A typical follow-up telephone encounter facilitates patient comprehension of discharge instructions and clarifies discharge medications. At this time, the NP or PA can change medication therapies by e-prescribing to an outpatient pharmacy. The team member may refer the patient to social services or assist the patient with making post-discharge transportation arrangements.
Finally, the team member reviews imaging results with the patient and reports any incidental findings. An incidental finding is one that is discovered unintentionally and is not related to the patient’s current medical condition. For example, this same hypothetical patient with abdominal pain might have imaging that reveals lung nodules. The follow-up team also tracks any new findings outside of imaging. An example is a patient who is prescribed a narcotic for pain control at discharge. An outside pharmacist calls the follow-up team to report the patient is taking an opioid antagonist; the NP or PA then changes the prescription to a different class of pain medication.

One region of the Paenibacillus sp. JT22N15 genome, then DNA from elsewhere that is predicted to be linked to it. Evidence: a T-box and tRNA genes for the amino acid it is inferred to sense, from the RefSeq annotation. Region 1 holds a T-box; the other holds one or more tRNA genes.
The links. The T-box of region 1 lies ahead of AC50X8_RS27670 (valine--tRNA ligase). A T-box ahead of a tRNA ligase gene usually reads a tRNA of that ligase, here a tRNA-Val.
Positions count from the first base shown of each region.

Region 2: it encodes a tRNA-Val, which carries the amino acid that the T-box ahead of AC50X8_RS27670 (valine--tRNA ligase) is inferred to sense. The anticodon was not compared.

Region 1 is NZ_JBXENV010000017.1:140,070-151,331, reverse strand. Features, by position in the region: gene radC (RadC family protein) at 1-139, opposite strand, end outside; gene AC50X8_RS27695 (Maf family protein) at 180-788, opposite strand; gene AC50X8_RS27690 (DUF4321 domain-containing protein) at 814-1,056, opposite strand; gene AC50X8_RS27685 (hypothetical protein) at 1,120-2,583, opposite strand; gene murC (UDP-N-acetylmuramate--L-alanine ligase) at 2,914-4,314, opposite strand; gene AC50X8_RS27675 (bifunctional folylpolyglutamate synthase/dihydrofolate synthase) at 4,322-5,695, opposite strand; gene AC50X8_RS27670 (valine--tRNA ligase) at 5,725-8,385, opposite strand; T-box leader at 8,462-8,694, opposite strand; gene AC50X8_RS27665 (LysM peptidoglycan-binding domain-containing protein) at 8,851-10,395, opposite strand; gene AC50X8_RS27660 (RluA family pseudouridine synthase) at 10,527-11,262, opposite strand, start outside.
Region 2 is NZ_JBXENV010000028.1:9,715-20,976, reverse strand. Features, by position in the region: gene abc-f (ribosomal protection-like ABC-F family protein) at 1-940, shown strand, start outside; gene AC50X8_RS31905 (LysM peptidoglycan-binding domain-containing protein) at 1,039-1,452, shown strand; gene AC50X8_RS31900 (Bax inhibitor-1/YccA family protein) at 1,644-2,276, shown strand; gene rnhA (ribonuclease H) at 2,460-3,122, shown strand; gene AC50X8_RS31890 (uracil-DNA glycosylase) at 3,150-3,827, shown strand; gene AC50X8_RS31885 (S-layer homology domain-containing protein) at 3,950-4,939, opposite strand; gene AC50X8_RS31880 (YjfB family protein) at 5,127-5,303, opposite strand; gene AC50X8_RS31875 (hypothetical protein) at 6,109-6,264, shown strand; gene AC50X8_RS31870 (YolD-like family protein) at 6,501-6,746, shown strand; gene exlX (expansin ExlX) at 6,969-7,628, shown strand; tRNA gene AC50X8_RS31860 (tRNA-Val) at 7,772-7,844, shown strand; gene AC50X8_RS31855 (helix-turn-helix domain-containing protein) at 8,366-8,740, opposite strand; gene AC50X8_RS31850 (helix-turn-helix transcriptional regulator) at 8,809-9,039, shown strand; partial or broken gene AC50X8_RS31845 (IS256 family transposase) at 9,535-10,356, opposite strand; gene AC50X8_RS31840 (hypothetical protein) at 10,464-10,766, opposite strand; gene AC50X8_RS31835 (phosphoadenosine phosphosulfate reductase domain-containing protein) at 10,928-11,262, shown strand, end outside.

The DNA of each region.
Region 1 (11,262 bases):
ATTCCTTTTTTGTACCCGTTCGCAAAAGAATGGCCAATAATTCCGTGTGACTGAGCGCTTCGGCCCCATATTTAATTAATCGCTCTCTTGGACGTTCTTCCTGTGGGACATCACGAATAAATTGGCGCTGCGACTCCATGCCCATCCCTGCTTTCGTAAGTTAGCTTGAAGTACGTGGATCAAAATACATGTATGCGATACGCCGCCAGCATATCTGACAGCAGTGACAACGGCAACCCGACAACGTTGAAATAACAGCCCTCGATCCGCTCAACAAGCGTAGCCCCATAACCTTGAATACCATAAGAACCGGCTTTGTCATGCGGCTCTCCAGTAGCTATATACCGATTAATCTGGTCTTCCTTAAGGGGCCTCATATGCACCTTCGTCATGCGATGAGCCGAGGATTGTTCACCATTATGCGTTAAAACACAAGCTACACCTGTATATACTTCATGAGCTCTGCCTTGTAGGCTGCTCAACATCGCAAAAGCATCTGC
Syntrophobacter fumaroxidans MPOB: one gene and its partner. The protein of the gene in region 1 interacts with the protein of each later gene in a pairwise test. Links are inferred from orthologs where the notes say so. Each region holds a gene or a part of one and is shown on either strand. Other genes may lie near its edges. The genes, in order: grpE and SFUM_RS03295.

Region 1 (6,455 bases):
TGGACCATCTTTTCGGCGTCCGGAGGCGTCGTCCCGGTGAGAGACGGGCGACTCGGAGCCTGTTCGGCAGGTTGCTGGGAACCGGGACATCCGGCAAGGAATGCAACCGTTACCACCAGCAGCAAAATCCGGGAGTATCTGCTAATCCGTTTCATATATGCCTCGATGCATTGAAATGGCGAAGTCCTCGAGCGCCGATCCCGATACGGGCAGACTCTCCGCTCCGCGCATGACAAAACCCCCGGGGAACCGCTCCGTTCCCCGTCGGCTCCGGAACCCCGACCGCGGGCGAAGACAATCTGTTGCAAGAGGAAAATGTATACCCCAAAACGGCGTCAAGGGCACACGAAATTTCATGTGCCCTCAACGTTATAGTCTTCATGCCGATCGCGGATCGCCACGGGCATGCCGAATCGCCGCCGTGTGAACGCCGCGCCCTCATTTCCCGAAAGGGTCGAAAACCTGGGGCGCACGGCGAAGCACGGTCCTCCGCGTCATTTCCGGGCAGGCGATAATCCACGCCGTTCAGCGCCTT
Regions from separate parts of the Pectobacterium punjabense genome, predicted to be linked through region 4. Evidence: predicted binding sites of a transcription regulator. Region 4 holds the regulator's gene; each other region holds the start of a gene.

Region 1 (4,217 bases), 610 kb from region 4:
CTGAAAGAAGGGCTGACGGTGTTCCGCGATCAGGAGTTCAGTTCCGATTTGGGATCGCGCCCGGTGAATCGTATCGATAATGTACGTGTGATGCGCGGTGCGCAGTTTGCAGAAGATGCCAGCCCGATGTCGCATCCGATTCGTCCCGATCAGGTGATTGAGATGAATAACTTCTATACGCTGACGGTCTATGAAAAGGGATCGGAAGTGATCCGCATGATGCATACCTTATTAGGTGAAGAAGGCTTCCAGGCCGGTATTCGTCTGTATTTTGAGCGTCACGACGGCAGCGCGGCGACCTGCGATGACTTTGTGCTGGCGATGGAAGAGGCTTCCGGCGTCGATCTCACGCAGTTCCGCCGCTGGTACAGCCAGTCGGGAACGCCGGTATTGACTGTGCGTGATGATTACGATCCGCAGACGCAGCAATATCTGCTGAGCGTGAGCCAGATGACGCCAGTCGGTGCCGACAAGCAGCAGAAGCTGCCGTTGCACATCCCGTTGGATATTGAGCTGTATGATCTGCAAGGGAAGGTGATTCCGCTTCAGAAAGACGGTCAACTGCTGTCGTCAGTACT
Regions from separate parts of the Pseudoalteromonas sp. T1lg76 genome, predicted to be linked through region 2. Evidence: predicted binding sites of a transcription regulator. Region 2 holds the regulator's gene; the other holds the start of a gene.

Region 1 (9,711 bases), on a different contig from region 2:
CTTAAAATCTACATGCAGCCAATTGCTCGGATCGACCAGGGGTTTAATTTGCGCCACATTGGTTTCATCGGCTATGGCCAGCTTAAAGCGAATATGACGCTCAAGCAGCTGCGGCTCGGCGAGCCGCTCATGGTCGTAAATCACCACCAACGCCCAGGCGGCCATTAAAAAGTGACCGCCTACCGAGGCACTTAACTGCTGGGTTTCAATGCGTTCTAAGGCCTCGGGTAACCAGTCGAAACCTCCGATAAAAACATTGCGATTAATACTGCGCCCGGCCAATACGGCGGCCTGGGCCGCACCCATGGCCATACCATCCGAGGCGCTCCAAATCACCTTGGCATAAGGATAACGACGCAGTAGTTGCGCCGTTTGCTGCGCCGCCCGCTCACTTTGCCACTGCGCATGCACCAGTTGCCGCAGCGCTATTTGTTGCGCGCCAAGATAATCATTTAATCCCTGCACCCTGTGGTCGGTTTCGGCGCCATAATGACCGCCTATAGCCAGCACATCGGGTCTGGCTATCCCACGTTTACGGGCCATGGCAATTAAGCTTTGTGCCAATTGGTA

If any incidental findings have been reviewed during the course of the ED visit, they are reinforced during the discharge follow-up. If they have been newly discovered and have not been reviewed during the ED visit, the patients are notified and advised accordingly. Concerning findings are also communicated to the patient’s primary care provider or specialist.
Patient satisfaction with ED care is also assessed during the telephone encounter. Should the patient complain about any aspect of ED care, we attempt “service recovery.” These efforts include calling the patient back after re-evaluating ED care by complete chart review.
Any unresolved patient concerns not addressed by the follow-up personnel are then referred to the attention of the ED nursing or medical director. The director will either personally call the patient or designate a staff member to do so.
The most frequent areas of patient dissatisfaction are with wait times for imaging and a perceived lack of communication by the treatment team to the patient of visit progress and updates. When warranted, such comments lead to corrective action with the staff, showing that accountability is taken by the ED.